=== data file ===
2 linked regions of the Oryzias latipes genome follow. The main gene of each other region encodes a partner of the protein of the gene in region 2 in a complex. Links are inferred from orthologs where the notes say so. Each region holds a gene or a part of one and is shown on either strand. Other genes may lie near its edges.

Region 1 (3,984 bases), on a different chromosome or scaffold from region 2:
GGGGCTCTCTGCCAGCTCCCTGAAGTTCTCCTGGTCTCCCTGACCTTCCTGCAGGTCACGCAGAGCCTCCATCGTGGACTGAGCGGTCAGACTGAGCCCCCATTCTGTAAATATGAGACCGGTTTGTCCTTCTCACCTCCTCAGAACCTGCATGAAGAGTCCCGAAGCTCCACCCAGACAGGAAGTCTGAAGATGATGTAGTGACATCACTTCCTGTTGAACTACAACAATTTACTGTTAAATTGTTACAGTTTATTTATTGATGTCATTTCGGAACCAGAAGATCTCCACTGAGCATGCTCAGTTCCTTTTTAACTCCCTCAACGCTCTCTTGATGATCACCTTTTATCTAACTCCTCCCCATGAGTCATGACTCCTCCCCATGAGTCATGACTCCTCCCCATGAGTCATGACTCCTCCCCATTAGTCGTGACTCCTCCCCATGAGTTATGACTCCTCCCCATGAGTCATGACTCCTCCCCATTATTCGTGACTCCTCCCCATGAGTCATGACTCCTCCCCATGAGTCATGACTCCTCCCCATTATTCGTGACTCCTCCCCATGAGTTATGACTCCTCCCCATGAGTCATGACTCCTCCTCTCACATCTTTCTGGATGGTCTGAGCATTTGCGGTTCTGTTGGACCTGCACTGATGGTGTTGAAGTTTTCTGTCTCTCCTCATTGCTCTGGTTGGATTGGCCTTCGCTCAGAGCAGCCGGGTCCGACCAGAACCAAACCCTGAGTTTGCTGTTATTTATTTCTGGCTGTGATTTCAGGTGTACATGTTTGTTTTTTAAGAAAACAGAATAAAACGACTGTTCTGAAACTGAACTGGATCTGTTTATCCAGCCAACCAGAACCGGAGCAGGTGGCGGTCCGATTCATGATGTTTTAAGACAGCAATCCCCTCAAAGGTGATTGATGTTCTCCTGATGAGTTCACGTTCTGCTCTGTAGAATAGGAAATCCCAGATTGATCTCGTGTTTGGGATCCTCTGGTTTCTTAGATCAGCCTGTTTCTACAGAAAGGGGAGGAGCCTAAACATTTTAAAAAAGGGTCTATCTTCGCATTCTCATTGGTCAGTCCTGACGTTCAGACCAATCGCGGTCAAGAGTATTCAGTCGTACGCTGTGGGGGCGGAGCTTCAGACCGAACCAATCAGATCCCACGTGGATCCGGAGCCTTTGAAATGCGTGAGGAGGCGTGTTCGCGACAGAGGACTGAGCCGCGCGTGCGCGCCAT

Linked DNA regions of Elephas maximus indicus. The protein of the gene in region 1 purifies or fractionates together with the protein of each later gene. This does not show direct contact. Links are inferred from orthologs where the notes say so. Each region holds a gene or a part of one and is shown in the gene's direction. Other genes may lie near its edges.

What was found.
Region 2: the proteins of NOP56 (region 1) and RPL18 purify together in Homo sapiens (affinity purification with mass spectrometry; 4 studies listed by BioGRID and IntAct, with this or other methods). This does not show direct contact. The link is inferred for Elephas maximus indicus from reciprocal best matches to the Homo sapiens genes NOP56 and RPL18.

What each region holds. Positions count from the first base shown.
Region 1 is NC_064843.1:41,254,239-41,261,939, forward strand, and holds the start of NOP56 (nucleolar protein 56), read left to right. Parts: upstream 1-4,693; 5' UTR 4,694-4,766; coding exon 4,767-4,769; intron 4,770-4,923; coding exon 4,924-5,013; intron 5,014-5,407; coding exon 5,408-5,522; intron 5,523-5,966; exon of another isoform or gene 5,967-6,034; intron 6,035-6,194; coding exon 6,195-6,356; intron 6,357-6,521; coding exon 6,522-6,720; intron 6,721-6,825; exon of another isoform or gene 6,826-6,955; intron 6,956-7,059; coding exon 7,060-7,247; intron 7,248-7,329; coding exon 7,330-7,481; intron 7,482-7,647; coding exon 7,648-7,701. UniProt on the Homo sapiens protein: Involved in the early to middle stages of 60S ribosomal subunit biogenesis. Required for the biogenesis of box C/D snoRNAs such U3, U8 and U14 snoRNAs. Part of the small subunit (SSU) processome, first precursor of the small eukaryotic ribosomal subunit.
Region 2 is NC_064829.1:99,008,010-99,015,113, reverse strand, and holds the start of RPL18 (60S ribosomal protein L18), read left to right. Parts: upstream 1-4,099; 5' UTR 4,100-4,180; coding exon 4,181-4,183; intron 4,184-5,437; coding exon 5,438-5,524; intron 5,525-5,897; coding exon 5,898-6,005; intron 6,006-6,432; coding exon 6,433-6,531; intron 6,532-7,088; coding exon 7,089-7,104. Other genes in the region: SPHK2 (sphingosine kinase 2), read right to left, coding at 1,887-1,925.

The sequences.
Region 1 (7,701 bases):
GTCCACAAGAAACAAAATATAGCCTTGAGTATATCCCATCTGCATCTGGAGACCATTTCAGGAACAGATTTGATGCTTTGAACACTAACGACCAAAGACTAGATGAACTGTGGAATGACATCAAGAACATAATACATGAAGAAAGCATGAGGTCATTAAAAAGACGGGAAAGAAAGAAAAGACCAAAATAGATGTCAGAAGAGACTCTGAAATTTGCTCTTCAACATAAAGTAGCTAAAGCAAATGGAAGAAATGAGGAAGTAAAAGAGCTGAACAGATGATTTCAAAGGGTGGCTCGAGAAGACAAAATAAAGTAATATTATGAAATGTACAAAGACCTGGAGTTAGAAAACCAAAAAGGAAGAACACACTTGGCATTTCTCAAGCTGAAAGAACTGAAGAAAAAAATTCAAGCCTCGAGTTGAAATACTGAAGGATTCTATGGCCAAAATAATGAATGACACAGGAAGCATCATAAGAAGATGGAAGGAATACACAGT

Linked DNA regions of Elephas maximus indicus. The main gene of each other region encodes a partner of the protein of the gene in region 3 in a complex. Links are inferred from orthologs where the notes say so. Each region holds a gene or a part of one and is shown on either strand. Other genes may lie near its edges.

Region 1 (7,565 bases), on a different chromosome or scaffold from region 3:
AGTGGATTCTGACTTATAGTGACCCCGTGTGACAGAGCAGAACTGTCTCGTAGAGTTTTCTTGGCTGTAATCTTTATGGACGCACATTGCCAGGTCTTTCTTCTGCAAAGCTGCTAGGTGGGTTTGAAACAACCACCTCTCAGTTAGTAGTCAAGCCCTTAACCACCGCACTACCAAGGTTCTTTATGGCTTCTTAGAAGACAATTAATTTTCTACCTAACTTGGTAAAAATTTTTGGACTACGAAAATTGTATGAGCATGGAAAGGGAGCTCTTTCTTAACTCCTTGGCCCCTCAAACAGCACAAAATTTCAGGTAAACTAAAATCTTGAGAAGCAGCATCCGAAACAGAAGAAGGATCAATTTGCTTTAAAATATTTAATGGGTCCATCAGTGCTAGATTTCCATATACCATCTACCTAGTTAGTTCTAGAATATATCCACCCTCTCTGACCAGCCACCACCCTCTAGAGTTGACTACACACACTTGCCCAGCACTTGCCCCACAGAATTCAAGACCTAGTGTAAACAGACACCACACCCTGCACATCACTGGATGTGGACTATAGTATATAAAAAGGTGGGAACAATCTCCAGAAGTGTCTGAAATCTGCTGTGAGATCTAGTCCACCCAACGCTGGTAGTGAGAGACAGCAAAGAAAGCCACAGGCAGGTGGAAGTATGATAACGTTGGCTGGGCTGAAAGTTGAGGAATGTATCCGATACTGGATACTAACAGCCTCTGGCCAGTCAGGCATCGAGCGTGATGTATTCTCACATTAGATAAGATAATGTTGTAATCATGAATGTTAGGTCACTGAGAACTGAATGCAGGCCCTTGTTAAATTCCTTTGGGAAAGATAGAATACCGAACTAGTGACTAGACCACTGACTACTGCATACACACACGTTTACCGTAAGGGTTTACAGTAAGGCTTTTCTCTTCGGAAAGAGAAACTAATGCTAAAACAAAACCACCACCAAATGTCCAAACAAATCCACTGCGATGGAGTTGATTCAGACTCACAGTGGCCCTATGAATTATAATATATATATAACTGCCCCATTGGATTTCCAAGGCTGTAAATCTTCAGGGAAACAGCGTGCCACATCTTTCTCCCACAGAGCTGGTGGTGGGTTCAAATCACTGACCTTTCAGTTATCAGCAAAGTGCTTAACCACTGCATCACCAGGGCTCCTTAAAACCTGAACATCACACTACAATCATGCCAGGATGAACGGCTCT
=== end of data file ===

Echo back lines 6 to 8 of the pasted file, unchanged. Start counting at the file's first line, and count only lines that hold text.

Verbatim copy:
Region 2: the proteins of NOP56 (region 1) and RPL18 purify together in Homo sapiens (affinity purification with mass spectrometry; 4 studies listed by BioGRID and IntAct, with this or other methods). This does not show direct contact. The link is inferred for Elephas maximus indicus from reciprocal best matches to the Homo sapiens genes NOP56 and RPL18.

What each region holds. Positions count from the first base shown.
Region 1 is NC_064843.1:41,254,239-41,261,939, forward strand, and holds the start of NOP56 (nucleolar protein 56), read left to right. Parts: upstream 1-4,693; 5' UTR 4,694-4,766; coding exon 4,767-4,769; intron 4,770-4,923; coding exon 4,924-5,013; intron 5,014-5,407; coding exon 5,408-5,522; intron 5,523-5,966; exon of another isoform or gene 5,967-6,034; intron 6,035-6,194; coding exon 6,195-6,356; intron 6,357-6,521; coding exon 6,522-6,720; intron 6,721-6,825; exon of another isoform or gene 6,826-6,955; intron 6,956-7,059; coding exon 7,060-7,247; intron 7,248-7,329; coding exon 7,330-7,481; intron 7,482-7,647; coding exon 7,648-7,701. UniProt on the Homo sapiens protein: Involved in the early to middle stages of 60S ribosomal subunit biogenesis. Required for the biogenesis of box C/D snoRNAs such U3, U8 and U14 snoRNAs. Part of the small subunit (SSU) processome, first precursor of the small eukaryotic ribosomal subunit.